so bourne although sharing similarities and being inspired by the original bond, is a whole different character. IT BUGS ME AS HELL when post casino royale bond tries to mimic bourne, in character and traits, going renegade and whatever. The studio has a lot to do with it, because they found a formula for success and entertainment.

    I feel bond should just be himself and somehow still be relevant to the present not the 60's. Its weird in the books bourne 's sole purpose is to replace the original assassin carlos the jackal, by doing what carlos did but better. In the movies substitute carlos with bond. bourne is like an alternate universe version of bond. so when bond tries to copy alternate universe bond, well things get monotonous. where is the separate individual identity?

    Also ready steady go in collateral is a different version; the korean remix of the original used in bourne identity. I like both versions, but when i hear the original it reminds me of tbi. the remix – of collateral. – check youtube. the korean version has way more quitar riffs etc. its a good remix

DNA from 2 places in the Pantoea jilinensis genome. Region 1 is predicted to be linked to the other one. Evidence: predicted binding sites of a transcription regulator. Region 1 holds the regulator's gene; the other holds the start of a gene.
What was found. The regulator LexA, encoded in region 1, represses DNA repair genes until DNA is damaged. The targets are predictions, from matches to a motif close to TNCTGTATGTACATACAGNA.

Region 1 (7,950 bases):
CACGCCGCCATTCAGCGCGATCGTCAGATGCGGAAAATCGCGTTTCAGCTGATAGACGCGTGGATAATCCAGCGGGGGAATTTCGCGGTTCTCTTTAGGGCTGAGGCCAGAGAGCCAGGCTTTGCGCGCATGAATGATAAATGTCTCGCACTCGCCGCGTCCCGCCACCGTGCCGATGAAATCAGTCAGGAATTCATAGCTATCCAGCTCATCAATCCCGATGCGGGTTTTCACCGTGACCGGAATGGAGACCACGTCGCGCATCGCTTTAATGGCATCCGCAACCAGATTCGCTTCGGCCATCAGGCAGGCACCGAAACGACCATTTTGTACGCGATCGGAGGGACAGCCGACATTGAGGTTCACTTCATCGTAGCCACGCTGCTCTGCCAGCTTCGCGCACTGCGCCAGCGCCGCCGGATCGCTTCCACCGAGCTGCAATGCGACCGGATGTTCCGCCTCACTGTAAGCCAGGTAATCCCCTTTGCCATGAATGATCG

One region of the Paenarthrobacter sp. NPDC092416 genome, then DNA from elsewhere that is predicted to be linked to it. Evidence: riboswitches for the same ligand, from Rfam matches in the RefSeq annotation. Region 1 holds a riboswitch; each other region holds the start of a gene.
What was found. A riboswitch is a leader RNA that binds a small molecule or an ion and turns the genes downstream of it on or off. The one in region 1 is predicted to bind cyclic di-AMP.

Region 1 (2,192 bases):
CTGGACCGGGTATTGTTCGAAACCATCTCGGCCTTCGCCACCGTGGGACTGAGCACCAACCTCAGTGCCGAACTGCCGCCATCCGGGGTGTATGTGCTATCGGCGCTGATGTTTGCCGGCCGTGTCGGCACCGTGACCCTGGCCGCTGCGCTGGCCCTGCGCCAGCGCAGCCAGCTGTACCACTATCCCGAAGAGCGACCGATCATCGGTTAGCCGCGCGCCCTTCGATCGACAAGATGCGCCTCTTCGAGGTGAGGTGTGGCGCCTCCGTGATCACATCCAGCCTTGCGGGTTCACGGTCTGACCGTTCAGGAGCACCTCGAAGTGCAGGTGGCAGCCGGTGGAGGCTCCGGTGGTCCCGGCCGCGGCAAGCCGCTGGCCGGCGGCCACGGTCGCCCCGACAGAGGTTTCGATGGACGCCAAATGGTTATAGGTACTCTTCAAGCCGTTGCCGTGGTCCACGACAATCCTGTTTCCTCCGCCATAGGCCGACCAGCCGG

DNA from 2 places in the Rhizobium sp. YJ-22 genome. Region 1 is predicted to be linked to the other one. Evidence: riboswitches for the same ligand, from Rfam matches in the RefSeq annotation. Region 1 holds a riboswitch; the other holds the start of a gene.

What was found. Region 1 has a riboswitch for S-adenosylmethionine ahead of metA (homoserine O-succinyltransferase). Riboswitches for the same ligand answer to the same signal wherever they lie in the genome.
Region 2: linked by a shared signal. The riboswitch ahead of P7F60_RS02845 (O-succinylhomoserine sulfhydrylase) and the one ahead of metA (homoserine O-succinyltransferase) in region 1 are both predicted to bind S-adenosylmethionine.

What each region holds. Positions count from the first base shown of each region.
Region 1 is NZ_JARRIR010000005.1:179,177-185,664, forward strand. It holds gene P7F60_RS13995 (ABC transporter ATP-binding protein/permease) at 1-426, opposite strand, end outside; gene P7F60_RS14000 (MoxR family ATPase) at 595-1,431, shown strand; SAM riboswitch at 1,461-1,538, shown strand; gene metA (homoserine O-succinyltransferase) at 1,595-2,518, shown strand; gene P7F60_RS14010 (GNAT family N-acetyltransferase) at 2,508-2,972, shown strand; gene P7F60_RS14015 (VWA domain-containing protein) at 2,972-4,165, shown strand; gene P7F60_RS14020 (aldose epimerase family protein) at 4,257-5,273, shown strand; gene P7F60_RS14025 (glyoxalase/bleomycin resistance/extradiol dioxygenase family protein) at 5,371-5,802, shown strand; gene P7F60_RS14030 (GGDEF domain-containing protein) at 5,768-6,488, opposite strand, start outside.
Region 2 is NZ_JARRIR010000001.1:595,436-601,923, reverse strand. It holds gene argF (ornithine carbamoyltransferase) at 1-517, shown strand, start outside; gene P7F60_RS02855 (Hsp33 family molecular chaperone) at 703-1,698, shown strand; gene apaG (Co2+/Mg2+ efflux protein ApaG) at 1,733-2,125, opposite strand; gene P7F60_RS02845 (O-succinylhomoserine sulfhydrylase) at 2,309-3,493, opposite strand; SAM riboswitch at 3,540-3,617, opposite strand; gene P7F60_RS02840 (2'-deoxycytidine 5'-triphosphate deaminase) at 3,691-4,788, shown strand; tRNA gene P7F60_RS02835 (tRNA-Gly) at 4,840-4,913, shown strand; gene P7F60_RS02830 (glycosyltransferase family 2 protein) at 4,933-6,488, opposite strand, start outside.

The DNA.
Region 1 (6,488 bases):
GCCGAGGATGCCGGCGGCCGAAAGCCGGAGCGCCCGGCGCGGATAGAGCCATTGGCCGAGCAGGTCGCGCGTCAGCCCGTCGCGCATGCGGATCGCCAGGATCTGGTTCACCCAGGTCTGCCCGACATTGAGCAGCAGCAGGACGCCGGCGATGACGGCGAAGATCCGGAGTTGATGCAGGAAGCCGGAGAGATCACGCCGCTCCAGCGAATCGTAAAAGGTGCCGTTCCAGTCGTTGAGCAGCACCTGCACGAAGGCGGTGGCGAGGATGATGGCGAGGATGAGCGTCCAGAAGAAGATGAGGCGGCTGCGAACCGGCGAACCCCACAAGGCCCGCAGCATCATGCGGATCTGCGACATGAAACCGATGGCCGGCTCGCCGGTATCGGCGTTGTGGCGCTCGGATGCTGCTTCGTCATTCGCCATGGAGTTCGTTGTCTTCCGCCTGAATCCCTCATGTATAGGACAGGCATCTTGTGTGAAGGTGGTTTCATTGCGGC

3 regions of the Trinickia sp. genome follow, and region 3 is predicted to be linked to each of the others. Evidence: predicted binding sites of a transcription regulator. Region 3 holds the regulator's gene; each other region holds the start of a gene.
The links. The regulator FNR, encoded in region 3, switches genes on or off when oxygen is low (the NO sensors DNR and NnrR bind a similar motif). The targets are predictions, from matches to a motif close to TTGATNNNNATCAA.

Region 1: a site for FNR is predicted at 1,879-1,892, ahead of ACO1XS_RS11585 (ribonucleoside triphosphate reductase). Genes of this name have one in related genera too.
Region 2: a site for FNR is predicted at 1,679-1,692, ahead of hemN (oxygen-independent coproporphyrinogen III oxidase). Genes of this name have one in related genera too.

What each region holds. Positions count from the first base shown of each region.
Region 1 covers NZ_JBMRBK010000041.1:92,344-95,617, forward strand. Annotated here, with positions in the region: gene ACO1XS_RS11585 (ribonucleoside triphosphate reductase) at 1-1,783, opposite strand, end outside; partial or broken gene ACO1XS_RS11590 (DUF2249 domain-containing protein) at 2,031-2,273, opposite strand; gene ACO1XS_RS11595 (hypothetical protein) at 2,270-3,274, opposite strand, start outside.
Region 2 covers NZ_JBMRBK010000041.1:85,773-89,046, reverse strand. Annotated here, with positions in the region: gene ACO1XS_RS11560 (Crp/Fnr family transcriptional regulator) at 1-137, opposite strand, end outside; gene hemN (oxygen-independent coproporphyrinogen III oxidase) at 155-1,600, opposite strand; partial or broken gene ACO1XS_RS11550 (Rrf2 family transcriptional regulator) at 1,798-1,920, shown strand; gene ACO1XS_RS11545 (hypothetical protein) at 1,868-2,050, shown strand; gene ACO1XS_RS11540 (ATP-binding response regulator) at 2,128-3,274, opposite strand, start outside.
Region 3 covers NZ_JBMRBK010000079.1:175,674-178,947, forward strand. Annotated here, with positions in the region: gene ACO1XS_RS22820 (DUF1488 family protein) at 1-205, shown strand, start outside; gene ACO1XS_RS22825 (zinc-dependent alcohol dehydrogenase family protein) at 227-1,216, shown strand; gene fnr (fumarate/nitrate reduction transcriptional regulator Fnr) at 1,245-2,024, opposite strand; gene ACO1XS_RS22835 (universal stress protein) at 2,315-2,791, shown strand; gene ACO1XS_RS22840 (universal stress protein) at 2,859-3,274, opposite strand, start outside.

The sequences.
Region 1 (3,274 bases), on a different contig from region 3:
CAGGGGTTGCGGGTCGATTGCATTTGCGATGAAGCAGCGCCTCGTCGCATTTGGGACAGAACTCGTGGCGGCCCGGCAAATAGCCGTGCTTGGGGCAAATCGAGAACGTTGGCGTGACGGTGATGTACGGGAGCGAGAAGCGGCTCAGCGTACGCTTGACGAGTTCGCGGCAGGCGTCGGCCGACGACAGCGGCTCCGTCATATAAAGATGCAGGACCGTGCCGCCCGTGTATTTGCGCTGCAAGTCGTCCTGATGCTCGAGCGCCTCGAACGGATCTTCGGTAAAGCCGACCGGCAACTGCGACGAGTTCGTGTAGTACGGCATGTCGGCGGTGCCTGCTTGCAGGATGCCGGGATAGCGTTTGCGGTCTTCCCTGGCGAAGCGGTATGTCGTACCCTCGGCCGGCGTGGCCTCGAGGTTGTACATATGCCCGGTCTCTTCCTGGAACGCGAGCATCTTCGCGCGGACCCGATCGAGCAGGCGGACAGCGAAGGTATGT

also the original

    gotta love the bourne pic on the video huh?

  9. I think that, as far as Bourne–influencing-Bond,it is more THE BOURNE SUPREMACY rather than THE BOURNE IDENTITY. I still stand by my difficulty in watching the film – because, when I watched the second one, I was hooked.

    I can see the differences between the two – Bond and Bourne – but, I think Bond has always been influneced by the films that surrounded it rather than the other way – take LICENCE TO KILL compared to DIE HARD – one-man-against the world. Bond going rogue is nothing new – again, LICENCE TO KILL, DIE ANOTHER DAY to name a few that were pre-Bourne, but it is a shame that Daniel Craig, in two Bond films, has 'gone rogue' for brief periods within the films.

    QUANTUM OF SOLACE, interestingly, had the same second unit directors as THE BOURNE SUPREMACY/ULTIMATUM …but alas, Marc Forster couldn't handle it…